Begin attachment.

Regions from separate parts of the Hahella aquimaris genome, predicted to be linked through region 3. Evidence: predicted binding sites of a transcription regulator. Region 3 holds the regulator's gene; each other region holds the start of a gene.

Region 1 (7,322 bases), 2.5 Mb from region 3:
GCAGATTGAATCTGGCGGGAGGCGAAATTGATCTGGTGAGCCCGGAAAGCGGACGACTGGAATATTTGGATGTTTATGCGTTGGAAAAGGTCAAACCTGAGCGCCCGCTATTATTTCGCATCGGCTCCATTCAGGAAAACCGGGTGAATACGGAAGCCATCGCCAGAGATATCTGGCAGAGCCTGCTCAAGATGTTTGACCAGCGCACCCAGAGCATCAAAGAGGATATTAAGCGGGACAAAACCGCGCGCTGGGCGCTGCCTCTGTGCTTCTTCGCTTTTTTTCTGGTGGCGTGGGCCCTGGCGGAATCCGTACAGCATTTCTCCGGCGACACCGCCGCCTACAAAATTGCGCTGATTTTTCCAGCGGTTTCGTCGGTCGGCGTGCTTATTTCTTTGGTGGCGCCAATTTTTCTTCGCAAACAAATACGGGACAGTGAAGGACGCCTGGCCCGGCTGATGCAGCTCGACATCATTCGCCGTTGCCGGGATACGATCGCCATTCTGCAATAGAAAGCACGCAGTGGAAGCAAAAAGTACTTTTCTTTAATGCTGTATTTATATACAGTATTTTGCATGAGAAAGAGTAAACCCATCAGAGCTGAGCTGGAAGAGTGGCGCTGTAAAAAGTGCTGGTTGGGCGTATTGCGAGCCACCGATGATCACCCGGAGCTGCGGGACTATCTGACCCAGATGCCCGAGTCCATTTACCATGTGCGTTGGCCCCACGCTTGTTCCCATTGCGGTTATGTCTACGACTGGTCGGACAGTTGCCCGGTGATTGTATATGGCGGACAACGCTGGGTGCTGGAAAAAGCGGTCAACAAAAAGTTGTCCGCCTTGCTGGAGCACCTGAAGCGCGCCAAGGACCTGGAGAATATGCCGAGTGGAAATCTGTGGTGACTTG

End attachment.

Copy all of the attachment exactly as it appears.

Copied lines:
Regions from separate parts of the Hahella aquimaris genome, predicted to be linked through region 3. Evidence: predicted binding sites of a transcription regulator. Region 3 holds the regulator's gene; each other region holds the start of a gene.

Region 1 (7,322 bases), 2.5 Mb from region 3:
GCAGATTGAATCTGGCGGGAGGCGAAATTGATCTGGTGAGCCCGGAAAGCGGACGACTGGAATATTTGGATGTTTATGCGTTGGAAAAGGTCAAACCTGAGCGCCCGCTATTATTTCGCATCGGCTCCATTCAGGAAAACCGGGTGAATACGGAAGCCATCGCCAGAGATATCTGGCAGAGCCTGCTCAAGATGTTTGACCAGCGCACCCAGAGCATCAAAGAGGATATTAAGCGGGACAAAACCGCGCGCTGGGCGCTGCCTCTGTGCTTCTTCGCTTTTTTTCTGGTGGCGTGGGCCCTGGCGGAATCCGTACAGCATTTCTCCGGCGACACCGCCGCCTACAAAATTGCGCTGATTTTTCCAGCGGTTTCGTCGGTCGGCGTGCTTATTTCTTTGGTGGCGCCAATTTTTCTTCGCAAACAAATACGGGACAGTGAAGGACGCCTGGCCCGGCTGATGCAGCTCGACATCATTCGCCGTTGCCGGGATACGATCGCCATTCTGCAATAGAAAGCACGCAGTGGAAGCAAAAAGTACTTTTCTTTAATGCTGTATTTATATACAGTATTTTGCATGAGAAAGAGTAAACCCATCAGAGCTGAGCTGGAAGAGTGGCGCTGTAAAAAGTGCTGGTTGGGCGTATTGCGAGCCACCGATGATCACCCGGAGCTGCGGGACTATCTGACCCAGATGCCCGAGTCCATTTACCATGTGCGTTGGCCCCACGCTTGTTCCCATTGCGGTTATGTCTACGACTGGTCGGACAGTTGCCCGGTGATTGTATATGGCGGACAACGCTGGGTGCTGGAAAAAGCGGTCAACAAAAAGTTGTCCGCCTTGCTGGAGCACCTGAAGCGCGCCAAGGACCTGGAGAATATGCCGAGTGGAAATCTGTGGTGACTTG